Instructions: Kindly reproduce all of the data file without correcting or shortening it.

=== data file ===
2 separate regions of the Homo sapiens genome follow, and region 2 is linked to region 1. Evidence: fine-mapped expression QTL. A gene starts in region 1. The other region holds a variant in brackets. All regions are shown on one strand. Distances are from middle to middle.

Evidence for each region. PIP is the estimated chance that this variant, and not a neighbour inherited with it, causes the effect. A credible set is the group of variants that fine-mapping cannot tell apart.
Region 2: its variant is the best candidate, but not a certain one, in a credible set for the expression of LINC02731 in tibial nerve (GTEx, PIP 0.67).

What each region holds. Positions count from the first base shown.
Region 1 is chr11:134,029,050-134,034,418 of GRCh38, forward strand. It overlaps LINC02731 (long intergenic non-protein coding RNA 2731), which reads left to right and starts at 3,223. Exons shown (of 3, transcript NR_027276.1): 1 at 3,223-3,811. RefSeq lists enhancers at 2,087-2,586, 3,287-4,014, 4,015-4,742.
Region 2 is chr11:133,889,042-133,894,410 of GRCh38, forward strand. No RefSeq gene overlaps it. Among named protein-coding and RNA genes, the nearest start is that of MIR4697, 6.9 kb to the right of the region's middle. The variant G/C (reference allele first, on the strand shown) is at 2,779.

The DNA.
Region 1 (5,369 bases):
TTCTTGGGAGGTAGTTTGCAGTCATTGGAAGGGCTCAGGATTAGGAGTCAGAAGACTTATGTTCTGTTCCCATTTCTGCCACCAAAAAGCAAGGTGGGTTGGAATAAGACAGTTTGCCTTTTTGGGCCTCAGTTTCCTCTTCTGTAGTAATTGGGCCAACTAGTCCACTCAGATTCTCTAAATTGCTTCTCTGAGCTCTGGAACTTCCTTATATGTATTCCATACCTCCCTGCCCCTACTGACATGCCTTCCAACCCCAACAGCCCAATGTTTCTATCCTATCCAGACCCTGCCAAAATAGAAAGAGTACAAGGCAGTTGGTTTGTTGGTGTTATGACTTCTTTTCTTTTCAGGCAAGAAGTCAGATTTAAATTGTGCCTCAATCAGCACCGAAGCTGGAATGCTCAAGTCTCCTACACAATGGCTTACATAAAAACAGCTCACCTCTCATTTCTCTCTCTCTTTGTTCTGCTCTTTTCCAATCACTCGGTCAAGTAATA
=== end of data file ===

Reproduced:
2 separate regions of the Homo sapiens genome follow, and region 2 is linked to region 1. Evidence: fine-mapped expression QTL. A gene starts in region 1. The other region holds a variant in brackets. All regions are shown on one strand. Distances are from middle to middle.

Evidence for each region. PIP is the estimated chance that this variant, and not a neighbour inherited with it, causes the effect. A credible set is the group of variants that fine-mapping cannot tell apart.
Region 2: its variant is the best candidate, but not a certain one, in a credible set for the expression of LINC02731 in tibial nerve (GTEx, PIP 0.67).

What each region holds. Positions count from the first base shown.
Region 1 is chr11:134,029,050-134,034,418 of GRCh38, forward strand. It overlaps LINC02731 (long intergenic non-protein coding RNA 2731), which reads left to right and starts at 3,223. Exons shown (of 3, transcript NR_027276.1): 1 at 3,223-3,811. RefSeq lists enhancers at 2,087-2,586, 3,287-4,014, 4,015-4,742.
Region 2 is chr11:133,889,042-133,894,410 of GRCh38, forward strand. No RefSeq gene overlaps it. Among named protein-coding and RNA genes, the nearest start is that of MIR4697, 6.9 kb to the right of the region's middle. The variant G/C (reference allele first, on the strand shown) is at 2,779.

The DNA.
Region 1 (5,369 bases):
TTCTTGGGAGGTAGTTTGCAGTCATTGGAAGGGCTCAGGATTAGGAGTCAGAAGACTTATGTTCTGTTCCCATTTCTGCCACCAAAAAGCAAGGTGGGTTGGAATAAGACAGTTTGCCTTTTTGGGCCTCAGTTTCCTCTTCTGTAGTAATTGGGCCAACTAGTCCACTCAGATTCTCTAAATTGCTTCTCTGAGCTCTGGAACTTCCTTATATGTATTCCATACCTCCCTGCCCCTACTGACATGCCTTCCAACCCCAACAGCCCAATGTTTCTATCCTATCCAGACCCTGCCAAAATAGAAAGAGTACAAGGCAGTTGGTTTGTTGGTGTTATGACTTCTTTTCTTTTCAGGCAAGAAGTCAGATTTAAATTGTGCCTCAATCAGCACCGAAGCTGGAATGCTCAAGTCTCCTACACAATGGCTTACATAAAAACAGCTCACCTCTCATTTCTCTCTCTCTTTGTTCTGCTCTTTTCCAATCACTCGGTCAAGTAATA